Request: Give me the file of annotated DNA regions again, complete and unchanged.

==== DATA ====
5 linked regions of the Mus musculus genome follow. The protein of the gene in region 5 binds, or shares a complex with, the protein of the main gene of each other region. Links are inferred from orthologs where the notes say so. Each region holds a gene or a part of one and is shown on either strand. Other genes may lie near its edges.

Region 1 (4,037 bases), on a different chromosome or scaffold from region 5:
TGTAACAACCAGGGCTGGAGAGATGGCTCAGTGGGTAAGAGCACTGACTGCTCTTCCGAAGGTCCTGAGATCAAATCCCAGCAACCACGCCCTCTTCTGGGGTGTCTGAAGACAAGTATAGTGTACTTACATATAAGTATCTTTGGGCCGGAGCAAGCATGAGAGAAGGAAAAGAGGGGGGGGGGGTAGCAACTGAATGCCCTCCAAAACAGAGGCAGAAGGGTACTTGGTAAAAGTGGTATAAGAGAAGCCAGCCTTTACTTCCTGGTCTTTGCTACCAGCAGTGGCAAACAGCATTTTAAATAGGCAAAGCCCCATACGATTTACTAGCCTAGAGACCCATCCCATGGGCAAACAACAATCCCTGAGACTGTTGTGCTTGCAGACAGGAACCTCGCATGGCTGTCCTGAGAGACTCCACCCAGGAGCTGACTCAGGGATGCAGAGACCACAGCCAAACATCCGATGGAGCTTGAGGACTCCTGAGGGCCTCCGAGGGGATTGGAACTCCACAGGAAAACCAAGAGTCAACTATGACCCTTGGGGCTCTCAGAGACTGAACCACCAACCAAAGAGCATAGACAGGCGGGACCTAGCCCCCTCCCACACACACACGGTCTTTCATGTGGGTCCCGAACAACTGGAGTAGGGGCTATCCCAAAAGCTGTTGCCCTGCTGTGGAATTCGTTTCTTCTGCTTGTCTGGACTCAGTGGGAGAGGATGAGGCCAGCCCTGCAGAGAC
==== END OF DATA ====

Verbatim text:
5 linked regions of the Mus musculus genome follow. The protein of the gene in region 5 binds, or shares a complex with, the protein of the main gene of each other region. Links are inferred from orthologs where the notes say so. Each region holds a gene or a part of one and is shown on either strand. Other genes may lie near its edges.

Region 1 (4,037 bases), on a different chromosome or scaffold from region 5:
TGTAACAACCAGGGCTGGAGAGATGGCTCAGTGGGTAAGAGCACTGACTGCTCTTCCGAAGGTCCTGAGATCAAATCCCAGCAACCACGCCCTCTTCTGGGGTGTCTGAAGACAAGTATAGTGTACTTACATATAAGTATCTTTGGGCCGGAGCAAGCATGAGAGAAGGAAAAGAGGGGGGGGGGGTAGCAACTGAATGCCCTCCAAAACAGAGGCAGAAGGGTACTTGGTAAAAGTGGTATAAGAGAAGCCAGCCTTTACTTCCTGGTCTTTGCTACCAGCAGTGGCAAACAGCATTTTAAATAGGCAAAGCCCCATACGATTTACTAGCCTAGAGACCCATCCCATGGGCAAACAACAATCCCTGAGACTGTTGTGCTTGCAGACAGGAACCTCGCATGGCTGTCCTGAGAGACTCCACCCAGGAGCTGACTCAGGGATGCAGAGACCACAGCCAAACATCCGATGGAGCTTGAGGACTCCTGAGGGCCTCCGAGGGGATTGGAACTCCACAGGAAAACCAAGAGTCAACTATGACCCTTGGGGCTCTCAGAGACTGAACCACCAACCAAAGAGCATAGACAGGCGGGACCTAGCCCCCTCCCACACACACACGGTCTTTCATGTGGGTCCCGAACAACTGGAGTAGGGGCTATCCCAAAAGCTGTTGCCCTGCTGTGGAATTCGTTTCTTCTGCTTGTCTGGACTCAGTGGGAGAGGATGAGGCCAGCCCTGCAGAGAC